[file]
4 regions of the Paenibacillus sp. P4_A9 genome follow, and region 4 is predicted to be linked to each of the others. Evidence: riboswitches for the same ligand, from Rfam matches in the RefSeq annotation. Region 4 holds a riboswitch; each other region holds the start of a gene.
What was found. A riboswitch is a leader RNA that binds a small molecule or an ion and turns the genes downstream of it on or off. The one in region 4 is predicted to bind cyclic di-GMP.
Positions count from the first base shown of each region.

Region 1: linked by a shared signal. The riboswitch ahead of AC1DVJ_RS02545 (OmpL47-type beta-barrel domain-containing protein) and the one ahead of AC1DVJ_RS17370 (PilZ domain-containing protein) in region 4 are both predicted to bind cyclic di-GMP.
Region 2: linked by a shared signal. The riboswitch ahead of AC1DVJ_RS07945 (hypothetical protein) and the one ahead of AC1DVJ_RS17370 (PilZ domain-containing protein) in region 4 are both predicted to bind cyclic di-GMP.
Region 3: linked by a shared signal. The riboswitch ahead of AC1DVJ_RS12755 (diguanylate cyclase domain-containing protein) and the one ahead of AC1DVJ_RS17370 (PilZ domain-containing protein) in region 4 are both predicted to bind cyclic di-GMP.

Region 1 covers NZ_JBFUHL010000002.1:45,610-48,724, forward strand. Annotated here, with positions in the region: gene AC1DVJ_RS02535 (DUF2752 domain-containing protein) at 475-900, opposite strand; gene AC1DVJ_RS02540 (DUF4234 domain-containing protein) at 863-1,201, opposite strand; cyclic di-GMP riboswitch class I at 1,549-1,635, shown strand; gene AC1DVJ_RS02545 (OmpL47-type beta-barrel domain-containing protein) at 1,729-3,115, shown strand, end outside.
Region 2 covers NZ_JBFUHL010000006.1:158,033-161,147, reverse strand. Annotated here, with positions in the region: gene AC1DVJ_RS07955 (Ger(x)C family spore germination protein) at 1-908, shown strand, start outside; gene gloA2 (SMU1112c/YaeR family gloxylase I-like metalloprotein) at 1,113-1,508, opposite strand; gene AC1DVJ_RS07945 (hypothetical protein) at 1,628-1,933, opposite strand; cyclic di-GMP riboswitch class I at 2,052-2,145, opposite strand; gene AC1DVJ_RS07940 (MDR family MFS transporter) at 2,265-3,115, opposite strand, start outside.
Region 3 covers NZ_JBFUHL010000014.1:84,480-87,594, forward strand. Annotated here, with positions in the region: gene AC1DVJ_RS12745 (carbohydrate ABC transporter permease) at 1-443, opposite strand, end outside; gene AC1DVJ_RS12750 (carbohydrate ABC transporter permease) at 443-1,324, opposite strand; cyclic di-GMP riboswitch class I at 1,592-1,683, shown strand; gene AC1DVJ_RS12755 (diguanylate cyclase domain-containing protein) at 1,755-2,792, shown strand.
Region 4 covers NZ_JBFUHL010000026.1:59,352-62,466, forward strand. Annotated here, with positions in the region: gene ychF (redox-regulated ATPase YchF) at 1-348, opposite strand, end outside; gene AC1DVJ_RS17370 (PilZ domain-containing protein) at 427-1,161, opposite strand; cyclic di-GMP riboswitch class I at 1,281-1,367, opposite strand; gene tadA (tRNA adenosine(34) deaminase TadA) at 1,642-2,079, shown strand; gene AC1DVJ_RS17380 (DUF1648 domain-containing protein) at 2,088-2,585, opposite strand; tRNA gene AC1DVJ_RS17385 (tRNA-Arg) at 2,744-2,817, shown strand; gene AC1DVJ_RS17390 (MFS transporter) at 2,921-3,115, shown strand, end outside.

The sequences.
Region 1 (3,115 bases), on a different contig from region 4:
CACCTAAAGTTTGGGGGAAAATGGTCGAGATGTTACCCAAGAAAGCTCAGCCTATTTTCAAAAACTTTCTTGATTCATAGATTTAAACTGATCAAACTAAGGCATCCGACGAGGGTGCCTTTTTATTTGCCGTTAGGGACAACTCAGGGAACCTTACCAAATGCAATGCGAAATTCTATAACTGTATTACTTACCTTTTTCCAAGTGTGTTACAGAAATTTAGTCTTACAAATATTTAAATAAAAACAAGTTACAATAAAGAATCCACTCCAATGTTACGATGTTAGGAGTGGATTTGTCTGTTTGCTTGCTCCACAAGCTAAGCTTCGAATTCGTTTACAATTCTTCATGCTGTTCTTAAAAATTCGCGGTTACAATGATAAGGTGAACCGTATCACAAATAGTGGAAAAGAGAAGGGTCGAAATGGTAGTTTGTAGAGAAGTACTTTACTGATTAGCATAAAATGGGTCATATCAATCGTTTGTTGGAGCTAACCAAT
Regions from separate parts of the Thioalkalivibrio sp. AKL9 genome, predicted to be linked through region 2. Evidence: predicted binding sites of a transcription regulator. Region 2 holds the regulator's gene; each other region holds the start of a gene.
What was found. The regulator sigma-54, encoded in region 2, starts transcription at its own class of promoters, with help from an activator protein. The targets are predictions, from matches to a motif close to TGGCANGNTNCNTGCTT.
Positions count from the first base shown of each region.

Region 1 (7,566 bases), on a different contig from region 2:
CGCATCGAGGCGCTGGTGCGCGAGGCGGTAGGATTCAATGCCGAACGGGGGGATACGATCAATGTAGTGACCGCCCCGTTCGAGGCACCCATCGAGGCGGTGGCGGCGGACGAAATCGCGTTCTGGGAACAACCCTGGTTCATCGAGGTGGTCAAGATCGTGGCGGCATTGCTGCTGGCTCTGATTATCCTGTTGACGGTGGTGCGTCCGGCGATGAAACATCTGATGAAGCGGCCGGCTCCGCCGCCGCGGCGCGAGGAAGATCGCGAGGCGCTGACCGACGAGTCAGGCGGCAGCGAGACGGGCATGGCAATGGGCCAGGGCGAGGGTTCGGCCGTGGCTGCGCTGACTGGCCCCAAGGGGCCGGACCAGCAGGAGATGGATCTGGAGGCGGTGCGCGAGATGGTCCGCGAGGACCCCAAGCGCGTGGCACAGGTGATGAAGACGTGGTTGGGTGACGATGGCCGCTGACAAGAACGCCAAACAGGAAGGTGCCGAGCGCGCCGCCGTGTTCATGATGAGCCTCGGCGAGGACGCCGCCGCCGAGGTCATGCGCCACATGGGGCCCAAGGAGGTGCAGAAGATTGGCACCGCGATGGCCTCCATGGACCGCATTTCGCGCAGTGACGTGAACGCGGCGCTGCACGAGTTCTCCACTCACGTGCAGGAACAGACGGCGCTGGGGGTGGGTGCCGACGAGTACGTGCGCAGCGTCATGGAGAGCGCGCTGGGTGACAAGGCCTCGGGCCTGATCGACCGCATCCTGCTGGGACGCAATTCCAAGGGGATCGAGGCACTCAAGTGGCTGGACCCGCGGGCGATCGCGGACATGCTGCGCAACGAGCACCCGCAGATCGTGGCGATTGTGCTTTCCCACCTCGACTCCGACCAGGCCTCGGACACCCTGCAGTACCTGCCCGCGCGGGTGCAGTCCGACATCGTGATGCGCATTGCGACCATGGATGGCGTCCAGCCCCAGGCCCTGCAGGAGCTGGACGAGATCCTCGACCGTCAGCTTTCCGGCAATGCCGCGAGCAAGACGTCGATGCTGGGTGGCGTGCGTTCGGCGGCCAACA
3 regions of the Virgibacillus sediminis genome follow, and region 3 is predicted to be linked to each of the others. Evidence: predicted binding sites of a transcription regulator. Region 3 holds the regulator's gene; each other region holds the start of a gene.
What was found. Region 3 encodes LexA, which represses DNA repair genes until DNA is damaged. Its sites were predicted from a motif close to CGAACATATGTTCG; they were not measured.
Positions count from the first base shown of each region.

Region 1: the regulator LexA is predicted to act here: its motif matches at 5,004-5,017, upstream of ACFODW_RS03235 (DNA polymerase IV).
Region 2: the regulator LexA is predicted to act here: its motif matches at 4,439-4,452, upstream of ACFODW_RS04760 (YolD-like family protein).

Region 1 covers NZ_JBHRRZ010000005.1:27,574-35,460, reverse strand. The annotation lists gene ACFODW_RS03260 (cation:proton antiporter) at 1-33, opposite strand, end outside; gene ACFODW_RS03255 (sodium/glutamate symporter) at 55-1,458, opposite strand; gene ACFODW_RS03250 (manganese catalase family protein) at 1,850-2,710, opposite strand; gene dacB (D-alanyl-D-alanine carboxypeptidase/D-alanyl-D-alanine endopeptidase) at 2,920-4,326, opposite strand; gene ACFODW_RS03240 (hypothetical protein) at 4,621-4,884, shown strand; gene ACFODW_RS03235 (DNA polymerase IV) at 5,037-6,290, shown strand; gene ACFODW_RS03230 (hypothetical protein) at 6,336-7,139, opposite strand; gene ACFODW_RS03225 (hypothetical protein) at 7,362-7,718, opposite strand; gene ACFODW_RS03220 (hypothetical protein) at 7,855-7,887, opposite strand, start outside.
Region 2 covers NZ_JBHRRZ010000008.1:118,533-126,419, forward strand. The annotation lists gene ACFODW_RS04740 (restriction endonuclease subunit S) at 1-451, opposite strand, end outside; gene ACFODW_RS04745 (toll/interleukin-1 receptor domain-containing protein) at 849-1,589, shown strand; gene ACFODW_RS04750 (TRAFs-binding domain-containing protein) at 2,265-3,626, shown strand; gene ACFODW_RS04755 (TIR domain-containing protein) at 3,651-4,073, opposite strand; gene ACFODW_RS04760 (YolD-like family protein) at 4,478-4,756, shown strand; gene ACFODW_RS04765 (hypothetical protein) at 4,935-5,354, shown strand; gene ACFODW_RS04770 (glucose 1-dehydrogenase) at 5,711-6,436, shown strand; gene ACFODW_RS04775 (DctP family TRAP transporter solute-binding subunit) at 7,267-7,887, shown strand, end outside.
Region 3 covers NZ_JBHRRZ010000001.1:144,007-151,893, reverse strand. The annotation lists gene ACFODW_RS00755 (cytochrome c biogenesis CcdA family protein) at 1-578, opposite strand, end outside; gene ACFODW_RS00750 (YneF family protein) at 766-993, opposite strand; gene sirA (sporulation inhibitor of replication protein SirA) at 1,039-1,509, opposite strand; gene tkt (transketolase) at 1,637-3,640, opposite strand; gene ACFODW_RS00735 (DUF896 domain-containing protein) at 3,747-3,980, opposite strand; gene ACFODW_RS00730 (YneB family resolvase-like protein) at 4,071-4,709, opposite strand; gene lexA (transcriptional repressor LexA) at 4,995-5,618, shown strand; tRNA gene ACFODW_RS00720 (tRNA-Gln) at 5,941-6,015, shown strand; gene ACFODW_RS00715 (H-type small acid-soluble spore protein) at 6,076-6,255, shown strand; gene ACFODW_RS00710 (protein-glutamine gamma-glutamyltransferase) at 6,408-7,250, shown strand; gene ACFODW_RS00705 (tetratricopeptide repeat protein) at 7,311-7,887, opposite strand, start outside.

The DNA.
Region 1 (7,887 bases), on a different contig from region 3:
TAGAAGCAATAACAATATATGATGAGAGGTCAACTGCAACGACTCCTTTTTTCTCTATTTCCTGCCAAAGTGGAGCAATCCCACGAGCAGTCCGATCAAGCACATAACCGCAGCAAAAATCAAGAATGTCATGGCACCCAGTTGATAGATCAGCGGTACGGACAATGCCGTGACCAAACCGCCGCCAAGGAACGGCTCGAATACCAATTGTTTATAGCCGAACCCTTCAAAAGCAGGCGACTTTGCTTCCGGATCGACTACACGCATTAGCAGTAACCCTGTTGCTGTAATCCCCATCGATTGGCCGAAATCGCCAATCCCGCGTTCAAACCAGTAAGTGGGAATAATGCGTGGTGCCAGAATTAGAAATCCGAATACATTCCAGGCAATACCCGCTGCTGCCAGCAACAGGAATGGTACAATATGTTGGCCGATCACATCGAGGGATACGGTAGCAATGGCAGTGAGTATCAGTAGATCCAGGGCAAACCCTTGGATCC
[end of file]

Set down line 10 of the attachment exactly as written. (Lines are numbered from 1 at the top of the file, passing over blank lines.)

Region 4 covers NZ_JBFUHL010000026.1:59,352-62,466, forward strand. Annotated here, with positions in the region: gene ychF (redox-regulated ATPase YchF) at 1-348, opposite strand, end outside; gene AC1DVJ_RS17370 (PilZ domain-containing protein) at 427-1,161, opposite strand; cyclic di-GMP riboswitch class I at 1,281-1,367, opposite strand; gene tadA (tRNA adenosine(34) deaminase TadA) at 1,642-2,079, shown strand; gene AC1DVJ_RS17380 (DUF1648 domain-containing protein) at 2,088-2,585, opposite strand; tRNA gene AC1DVJ_RS17385 (tRNA-Arg) at 2,744-2,817, shown strand; gene AC1DVJ_RS17390 (MFS transporter) at 2,921-3,115, shown strand, end outside.